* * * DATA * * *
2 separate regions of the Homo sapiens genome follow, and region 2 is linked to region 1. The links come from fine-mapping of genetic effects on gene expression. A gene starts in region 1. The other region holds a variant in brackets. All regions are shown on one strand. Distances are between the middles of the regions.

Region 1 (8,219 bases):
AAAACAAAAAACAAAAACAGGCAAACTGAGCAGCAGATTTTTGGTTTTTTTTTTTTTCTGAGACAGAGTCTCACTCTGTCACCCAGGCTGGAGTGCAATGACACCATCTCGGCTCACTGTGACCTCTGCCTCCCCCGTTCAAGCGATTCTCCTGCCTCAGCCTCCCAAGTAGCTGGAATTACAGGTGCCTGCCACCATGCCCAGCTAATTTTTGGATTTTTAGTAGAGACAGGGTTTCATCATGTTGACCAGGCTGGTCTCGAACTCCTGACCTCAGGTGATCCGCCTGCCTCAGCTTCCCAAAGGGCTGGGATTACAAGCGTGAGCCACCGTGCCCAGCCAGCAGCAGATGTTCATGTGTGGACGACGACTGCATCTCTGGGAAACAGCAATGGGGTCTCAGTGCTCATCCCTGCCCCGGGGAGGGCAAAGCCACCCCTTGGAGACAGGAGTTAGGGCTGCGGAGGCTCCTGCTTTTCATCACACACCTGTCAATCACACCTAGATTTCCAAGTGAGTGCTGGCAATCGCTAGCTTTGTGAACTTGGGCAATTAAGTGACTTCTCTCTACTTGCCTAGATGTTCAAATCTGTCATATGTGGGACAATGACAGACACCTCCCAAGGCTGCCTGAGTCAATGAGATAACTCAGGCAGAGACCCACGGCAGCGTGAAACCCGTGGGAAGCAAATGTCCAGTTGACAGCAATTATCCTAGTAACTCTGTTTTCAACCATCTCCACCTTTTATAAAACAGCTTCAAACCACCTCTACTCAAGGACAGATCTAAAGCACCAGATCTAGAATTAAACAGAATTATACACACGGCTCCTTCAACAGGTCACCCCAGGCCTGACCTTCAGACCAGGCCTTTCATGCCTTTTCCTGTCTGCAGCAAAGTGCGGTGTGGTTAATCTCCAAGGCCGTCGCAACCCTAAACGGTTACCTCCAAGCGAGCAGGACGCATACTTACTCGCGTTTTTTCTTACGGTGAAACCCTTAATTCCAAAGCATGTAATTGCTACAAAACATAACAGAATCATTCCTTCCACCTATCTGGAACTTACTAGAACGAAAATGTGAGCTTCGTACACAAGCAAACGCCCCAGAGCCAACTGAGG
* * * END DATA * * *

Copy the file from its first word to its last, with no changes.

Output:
2 separate regions of the Homo sapiens genome follow, and region 2 is linked to region 1. The links come from fine-mapping of genetic effects on gene expression. A gene starts in region 1. The other region holds a variant in brackets. All regions are shown on one strand. Distances are between the middles of the regions.

Region 1 (8,219 bases):
AAAACAAAAAACAAAAACAGGCAAACTGAGCAGCAGATTTTTGGTTTTTTTTTTTTTCTGAGACAGAGTCTCACTCTGTCACCCAGGCTGGAGTGCAATGACACCATCTCGGCTCACTGTGACCTCTGCCTCCCCCGTTCAAGCGATTCTCCTGCCTCAGCCTCCCAAGTAGCTGGAATTACAGGTGCCTGCCACCATGCCCAGCTAATTTTTGGATTTTTAGTAGAGACAGGGTTTCATCATGTTGACCAGGCTGGTCTCGAACTCCTGACCTCAGGTGATCCGCCTGCCTCAGCTTCCCAAAGGGCTGGGATTACAAGCGTGAGCCACCGTGCCCAGCCAGCAGCAGATGTTCATGTGTGGACGACGACTGCATCTCTGGGAAACAGCAATGGGGTCTCAGTGCTCATCCCTGCCCCGGGGAGGGCAAAGCCACCCCTTGGAGACAGGAGTTAGGGCTGCGGAGGCTCCTGCTTTTCATCACACACCTGTCAATCACACCTAGATTTCCAAGTGAGTGCTGGCAATCGCTAGCTTTGTGAACTTGGGCAATTAAGTGACTTCTCTCTACTTGCCTAGATGTTCAAATCTGTCATATGTGGGACAATGACAGACACCTCCCAAGGCTGCCTGAGTCAATGAGATAACTCAGGCAGAGACCCACGGCAGCGTGAAACCCGTGGGAAGCAAATGTCCAGTTGACAGCAATTATCCTAGTAACTCTGTTTTCAACCATCTCCACCTTTTATAAAACAGCTTCAAACCACCTCTACTCAAGGACAGATCTAAAGCACCAGATCTAGAATTAAACAGAATTATACACACGGCTCCTTCAACAGGTCACCCCAGGCCTGACCTTCAGACCAGGCCTTTCATGCCTTTTCCTGTCTGCAGCAAAGTGCGGTGTGGTTAATCTCCAAGGCCGTCGCAACCCTAAACGGTTACCTCCAAGCGAGCAGGACGCATACTTACTCGCGTTTTTTCTTACGGTGAAACCCTTAATTCCAAAGCATGTAATTGCTACAAAACATAACAGAATCATTCCTTCCACCTATCTGGAACTTACTAGAACGAAAATGTGAGCTTCGTACACAAGCAAACGCCCCAGAGCCAACTGAGG